Language and Social Structure in Urban France

Edited by Mari C. Jones and David Hornsby

Legenda (General Series)


4 December 2013  •  254pp

ISBN: 978-1-907975-41-7 (hardback)  •  RRP £80, $110, €95


The coming together of linguistics and sociology in the 1960’s, most notably via the work of William Labov, marked a revolution in the study of language. Labovian quantitative methods have been employed successfully in many Anglo-Saxon countries, but have had surprisingly little resonance in France, a country which poses many challenges to orthodox sociolinguistic thinking. Why does a nation with unexceptional scores on income distribution and social mobility show an exceptionally high degree of levelling of regional or local speech forms? Why does French appear to abound in ‘hyperstyle’ variables, which show greater variation on the stylistic than on the social dimension although, in theory, such variables should not occur?

This volume brings together leading sociolinguists and sociologists from both sides of the Channel to ask: what makes France ‘exceptional’? In addressing this question, sociolinguists reassess the accepted interdisciplinary consensus, asking whether concepts and definitions have been transposed in a way which meaningfully preserves their original sense and, crucially, takes account of recent developments in sociology. Sociologists, for their part, focus on the implications of language variation for social theory. The debate presented here therefore transcends the case study of a particularly enigmatic country and raises important theoretical questions for both disciplines.

Mari C. Jones is Reader in French Linguistics and Language Change at the University of Cambridge and Fellow in Modern and Medieval Languages at Peterhouse. David Hornsby is Senior Lecturer in Linguistics at the University of Kent.


  • ‘From a variationist’s perspective, this is an insightful volume, methodical in its approach to the subject matter, and careful to consider existing research from across the social sciences. Its overarching aims are very well addressed, and the proposals outlined by the contributors will undoubtedly form an important part of future research on Metropolitan French. The volume’s undoubted strength and significant contribution comes from the break in the ‘reciprocal ignorance pact’ (Fishman 1991) that characterises the relationship between sociology and sociolinguistics. As Pooley rightly suggests (p. 209), it is this break in tradition that must now spearhead new avenues of research.’ — Jonathan R. Kasstan, Journal of French Language Studies 26.2, July 2016, 209-11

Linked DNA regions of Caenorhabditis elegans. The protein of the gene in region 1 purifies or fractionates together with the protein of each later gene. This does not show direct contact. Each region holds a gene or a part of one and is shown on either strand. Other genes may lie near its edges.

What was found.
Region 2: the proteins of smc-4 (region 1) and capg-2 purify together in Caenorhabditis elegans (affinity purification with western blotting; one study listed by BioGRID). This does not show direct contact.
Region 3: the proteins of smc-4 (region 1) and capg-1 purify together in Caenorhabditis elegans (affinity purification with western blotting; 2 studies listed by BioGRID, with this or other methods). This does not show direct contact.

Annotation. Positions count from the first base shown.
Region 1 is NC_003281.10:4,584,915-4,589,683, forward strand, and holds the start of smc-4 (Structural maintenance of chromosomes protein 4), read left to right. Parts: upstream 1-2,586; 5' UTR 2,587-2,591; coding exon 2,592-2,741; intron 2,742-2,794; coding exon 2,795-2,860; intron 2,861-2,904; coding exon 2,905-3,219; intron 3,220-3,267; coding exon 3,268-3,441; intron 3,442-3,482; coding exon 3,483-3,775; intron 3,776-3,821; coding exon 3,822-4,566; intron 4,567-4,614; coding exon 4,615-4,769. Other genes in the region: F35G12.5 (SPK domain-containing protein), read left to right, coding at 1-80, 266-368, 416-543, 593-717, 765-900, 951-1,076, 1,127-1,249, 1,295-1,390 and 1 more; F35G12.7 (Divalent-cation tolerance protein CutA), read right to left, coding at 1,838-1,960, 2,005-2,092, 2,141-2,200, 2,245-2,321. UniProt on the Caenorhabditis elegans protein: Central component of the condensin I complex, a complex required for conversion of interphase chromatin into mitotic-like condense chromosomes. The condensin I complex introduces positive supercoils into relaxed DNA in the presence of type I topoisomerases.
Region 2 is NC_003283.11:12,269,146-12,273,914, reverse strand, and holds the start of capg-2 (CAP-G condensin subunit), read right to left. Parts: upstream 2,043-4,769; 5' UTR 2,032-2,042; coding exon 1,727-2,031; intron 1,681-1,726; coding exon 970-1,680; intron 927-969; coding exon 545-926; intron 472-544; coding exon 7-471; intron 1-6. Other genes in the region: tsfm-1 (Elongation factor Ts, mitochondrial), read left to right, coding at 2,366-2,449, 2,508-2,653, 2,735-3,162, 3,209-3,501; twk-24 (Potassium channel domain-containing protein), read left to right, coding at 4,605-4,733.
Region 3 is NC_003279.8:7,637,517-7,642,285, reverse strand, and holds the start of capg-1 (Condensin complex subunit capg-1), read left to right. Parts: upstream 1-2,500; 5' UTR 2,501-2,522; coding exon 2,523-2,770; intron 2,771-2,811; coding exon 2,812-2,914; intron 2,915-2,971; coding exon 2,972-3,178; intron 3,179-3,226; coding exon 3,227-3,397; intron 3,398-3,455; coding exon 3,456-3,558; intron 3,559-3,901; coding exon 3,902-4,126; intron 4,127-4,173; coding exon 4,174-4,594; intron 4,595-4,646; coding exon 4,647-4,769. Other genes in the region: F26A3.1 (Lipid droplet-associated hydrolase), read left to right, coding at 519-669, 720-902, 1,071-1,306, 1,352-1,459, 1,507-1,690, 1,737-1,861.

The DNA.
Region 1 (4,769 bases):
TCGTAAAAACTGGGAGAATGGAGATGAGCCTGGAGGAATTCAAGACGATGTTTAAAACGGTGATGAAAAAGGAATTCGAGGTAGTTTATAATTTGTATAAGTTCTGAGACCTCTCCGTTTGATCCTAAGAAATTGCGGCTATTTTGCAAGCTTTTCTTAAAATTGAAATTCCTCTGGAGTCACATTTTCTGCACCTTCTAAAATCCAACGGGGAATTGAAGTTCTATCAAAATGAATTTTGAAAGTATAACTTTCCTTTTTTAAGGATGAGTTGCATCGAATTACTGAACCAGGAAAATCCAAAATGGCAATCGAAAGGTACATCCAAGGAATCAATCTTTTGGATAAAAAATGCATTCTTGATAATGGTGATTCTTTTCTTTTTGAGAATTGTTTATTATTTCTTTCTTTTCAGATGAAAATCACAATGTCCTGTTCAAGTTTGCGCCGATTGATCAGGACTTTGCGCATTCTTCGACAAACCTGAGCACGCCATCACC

Mari C. Jones, David Hornsby
Instruments de travail and the Travails of Instruments: Reflections on the Cross-national Measurement of Social Class
Eric Harrison
Social Stratification in France: Measures and Trends
Paul Lambert
The Sociological Discourse on Inequality and Social Class in France
Roland Pfefferkorn
Class and Culture in Contemporary France
Philippe Coulangeon
On Levelling and Counter-Levelling in French: A Phonological Perspective
Jacques Durand, Julien Eychenne, Chantal Lyche
The Social Differentiation of Grammar in France
Aidan Coveney
Hyperstyle Variation in French: Yet Another exception culturelle?
Nigel Armstrong
Exception française? Levelling, Exclusion, and Urban Social Structure in France
David Hornsby, Mari C. Jones
Banlieues as a Social Problem: Changing Discourse on Space, Class and Race in France, 1985–1995
Sylvie Tissot
Locating Variation in French: Geolinguistic Patterns, Levelling and the ‘French Exception’
Zoë Boughton
Sociolinguistic Change in the City: Gentrification and its Linguistic Correlates in Marseille
Cyril Trimaille, Médéric Gasquet-Cyrus
Space, Language and Minorization: The Urban Character of Gallo (Rennes)
Thierry Bulot
Collecting a New Corpus in the Paris Area: Intertwining Methodological and Sociolinguistic Reflections
Françoise Gadet
Studying Language and Society in France: Contemporary Developments at the Intersection of Sociology and Sociolinguistics
Robert Gibb, Paul Lambert
Studying Variation in Urban France: The State of Play and Prospects for the Future
Tim Pooley

Bibliography entry:

Jones, Mari C., and David Hornsby (eds), Language and Social Structure in Urban France (Legenda, 2013)

First footnote reference: 35 Language and Social Structure in Urban France, ed. by Mari C. Jones and David Hornsby (Legenda, 2013), p. 21.

Subsequent footnote reference: 37 Jones and Hornsby, p. 47.

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Bibliography entry:

Jones, Mari C., and David Hornsby (eds). 2013. Language and Social Structure in Urban France (Legenda)

Example citation: ‘A quotation occurring on page 21 of this work’ (Jones and Hornsby 2013: 21).

Example footnote reference: 35 Jones and Hornsby 2013: 21.

(To see how these citations were worked out, follow this link.)

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